Pharmaceutical Companies in Trademark Dispute Over TALIS Trademark

Plaintiff Talis Biomedical Corporation (TBC) sued defendant Talis Clinical, LLC (Talis Clinical) on Wednesday in the Northern District of Ohio, seeking a reversal of the sustained Opposition that Talis Clinical had filed with the plaintiff’s application for the trademark TALIS.

TBC, the complaint says, is a “biomedical company that is developing medical diagnostic instruments for the detection, identification, and assessment of infectious diseases.” TBC changed its name to Talis Biomedical Corporation in early 2018, also publishing their website with the TALIS trademark around that time. The plaintiff subsequently filed an application to register the TALIS trademark with the United States Patent and Trademark Office (USPTO). The services provided by the plaintiff are “targeted to highly sophisticated consumers in the medical field, namely, medical institutions and medical professionals concerned with overall population health and improved patient outcomes.”

The defendant, according to court documents, was previously known as RLH Enterprises but registered as Talis Clinical, LLC in late 2012. Talis Clinical offers services such as “documenting complex anesthesia workflows to selling software for organizing and analyzing patient data and services related.” Talis Clinical said has been using the TALIS mark prior to the plaintiff’s filing of a trademark application with the USPTO. Talis Clinical’s offerings are targeted towards “institutions making large capital equipment purchases for hospital information technology departments.”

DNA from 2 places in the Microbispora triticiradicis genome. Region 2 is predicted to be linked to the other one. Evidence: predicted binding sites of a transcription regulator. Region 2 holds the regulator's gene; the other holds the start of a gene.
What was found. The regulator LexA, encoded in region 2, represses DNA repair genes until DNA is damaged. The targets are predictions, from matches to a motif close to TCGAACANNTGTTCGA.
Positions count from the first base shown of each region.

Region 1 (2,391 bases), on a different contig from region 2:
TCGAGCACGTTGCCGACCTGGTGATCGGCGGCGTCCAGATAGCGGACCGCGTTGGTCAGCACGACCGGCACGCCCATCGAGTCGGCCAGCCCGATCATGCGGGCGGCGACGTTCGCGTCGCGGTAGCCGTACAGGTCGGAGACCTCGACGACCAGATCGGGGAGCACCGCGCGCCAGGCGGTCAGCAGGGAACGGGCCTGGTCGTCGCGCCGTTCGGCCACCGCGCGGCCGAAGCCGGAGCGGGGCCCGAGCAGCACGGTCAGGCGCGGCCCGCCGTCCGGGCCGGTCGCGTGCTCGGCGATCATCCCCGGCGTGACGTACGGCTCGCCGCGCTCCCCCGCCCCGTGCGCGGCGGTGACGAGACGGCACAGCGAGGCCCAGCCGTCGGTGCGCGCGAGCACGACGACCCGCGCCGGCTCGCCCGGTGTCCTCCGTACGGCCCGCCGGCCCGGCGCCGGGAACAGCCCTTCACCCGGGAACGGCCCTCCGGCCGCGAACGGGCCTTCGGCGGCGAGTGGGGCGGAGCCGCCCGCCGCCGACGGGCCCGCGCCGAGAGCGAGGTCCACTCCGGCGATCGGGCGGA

The USPTO published the trademark application the plaintiff had filed for opposition in late 2018, to which the defendant replied by filing opposition on the grounds that they owned “prior unregistered common law trademark rights in the trademark TALIS in connection with medical software and services.” They further claimed that the approval of the plaintiff’s trademark application would lead to consumer confusion.

The opposition filed by the defendant was sustained on the grounds that it would cause consumer confusion, causing the plaintiff to regard this conclusion as “misguided,” since the defendant’s vice president falsely testified that they had been using the term TALIS in software as early as 2015. Documentary evidence from the record of the Opposition did not support this claim. Further, the plaintiff argues that “unwarranted and unsupportable factual inferences” were drawn from this false claim, all contributing to the “misguided” opposition that was ultimately sustained.

TBC additionally claims that consumer confusion between the two entities would not be likely because of the dissimilarity of the services, the customers being sophisticated purchasers, and the defendant’s mark not being famous.

The plaintiff is seeking an appeal on the decision of the Opposition with favorable judgement, an entitlement to register their patent, and any other relief deemed proper by the Court.

The plaintiff is represented by Thompson Hine.